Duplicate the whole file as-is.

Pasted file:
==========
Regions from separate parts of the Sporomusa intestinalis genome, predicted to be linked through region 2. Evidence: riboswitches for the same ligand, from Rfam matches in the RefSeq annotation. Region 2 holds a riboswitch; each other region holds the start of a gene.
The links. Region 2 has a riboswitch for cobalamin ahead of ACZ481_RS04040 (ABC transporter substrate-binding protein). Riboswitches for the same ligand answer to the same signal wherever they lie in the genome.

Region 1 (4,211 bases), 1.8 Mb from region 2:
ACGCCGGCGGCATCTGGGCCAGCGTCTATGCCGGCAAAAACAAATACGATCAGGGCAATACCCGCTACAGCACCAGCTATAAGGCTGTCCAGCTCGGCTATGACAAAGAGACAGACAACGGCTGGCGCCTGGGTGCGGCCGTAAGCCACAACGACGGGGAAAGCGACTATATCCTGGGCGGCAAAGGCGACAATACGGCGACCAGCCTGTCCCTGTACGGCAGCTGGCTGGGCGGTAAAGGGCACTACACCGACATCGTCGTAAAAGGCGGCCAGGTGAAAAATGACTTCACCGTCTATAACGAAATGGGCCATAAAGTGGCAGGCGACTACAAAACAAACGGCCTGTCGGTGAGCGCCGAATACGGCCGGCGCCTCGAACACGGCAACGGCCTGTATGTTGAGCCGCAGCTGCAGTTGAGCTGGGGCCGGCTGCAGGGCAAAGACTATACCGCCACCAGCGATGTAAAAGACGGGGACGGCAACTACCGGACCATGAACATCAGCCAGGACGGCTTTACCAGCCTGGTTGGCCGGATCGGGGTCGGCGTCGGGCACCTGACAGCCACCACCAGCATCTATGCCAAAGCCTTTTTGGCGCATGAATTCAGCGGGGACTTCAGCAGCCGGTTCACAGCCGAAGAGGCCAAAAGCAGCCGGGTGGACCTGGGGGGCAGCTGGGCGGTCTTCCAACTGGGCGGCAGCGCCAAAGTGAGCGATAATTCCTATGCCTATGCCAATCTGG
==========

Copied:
Regions from separate parts of the Sporomusa intestinalis genome, predicted to be linked through region 2. Evidence: riboswitches for the same ligand, from Rfam matches in the RefSeq annotation. Region 2 holds a riboswitch; each other region holds the start of a gene.
The links. Region 2 has a riboswitch for cobalamin ahead of ACZ481_RS04040 (ABC transporter substrate-binding protein). Riboswitches for the same ligand answer to the same signal wherever they lie in the genome.

Region 1 (4,211 bases), 1.8 Mb from region 2:
ACGCCGGCGGCATCTGGGCCAGCGTCTATGCCGGCAAAAACAAATACGATCAGGGCAATACCCGCTACAGCACCAGCTATAAGGCTGTCCAGCTCGGCTATGACAAAGAGACAGACAACGGCTGGCGCCTGGGTGCGGCCGTAAGCCACAACGACGGGGAAAGCGACTATATCCTGGGCGGCAAAGGCGACAATACGGCGACCAGCCTGTCCCTGTACGGCAGCTGGCTGGGCGGTAAAGGGCACTACACCGACATCGTCGTAAAAGGCGGCCAGGTGAAAAATGACTTCACCGTCTATAACGAAATGGGCCATAAAGTGGCAGGCGACTACAAAACAAACGGCCTGTCGGTGAGCGCCGAATACGGCCGGCGCCTCGAACACGGCAACGGCCTGTATGTTGAGCCGCAGCTGCAGTTGAGCTGGGGCCGGCTGCAGGGCAAAGACTATACCGCCACCAGCGATGTAAAAGACGGGGACGGCAACTACCGGACCATGAACATCAGCCAGGACGGCTTTACCAGCCTGGTTGGCCGGATCGGGGTCGGCGTCGGGCACCTGACAGCCACCACCAGCATCTATGCCAAAGCCTTTTTGGCGCATGAATTCAGCGGGGACTTCAGCAGCCGGTTCACAGCCGAAGAGGCCAAAAGCAGCCGGGTGGACCTGGGGGGCAGCTGGGCGGTCTTCCAACTGGGCGGCAGCGCCAAAGTGAGCGATAATTCCTATGCCTATGCCAATCTGG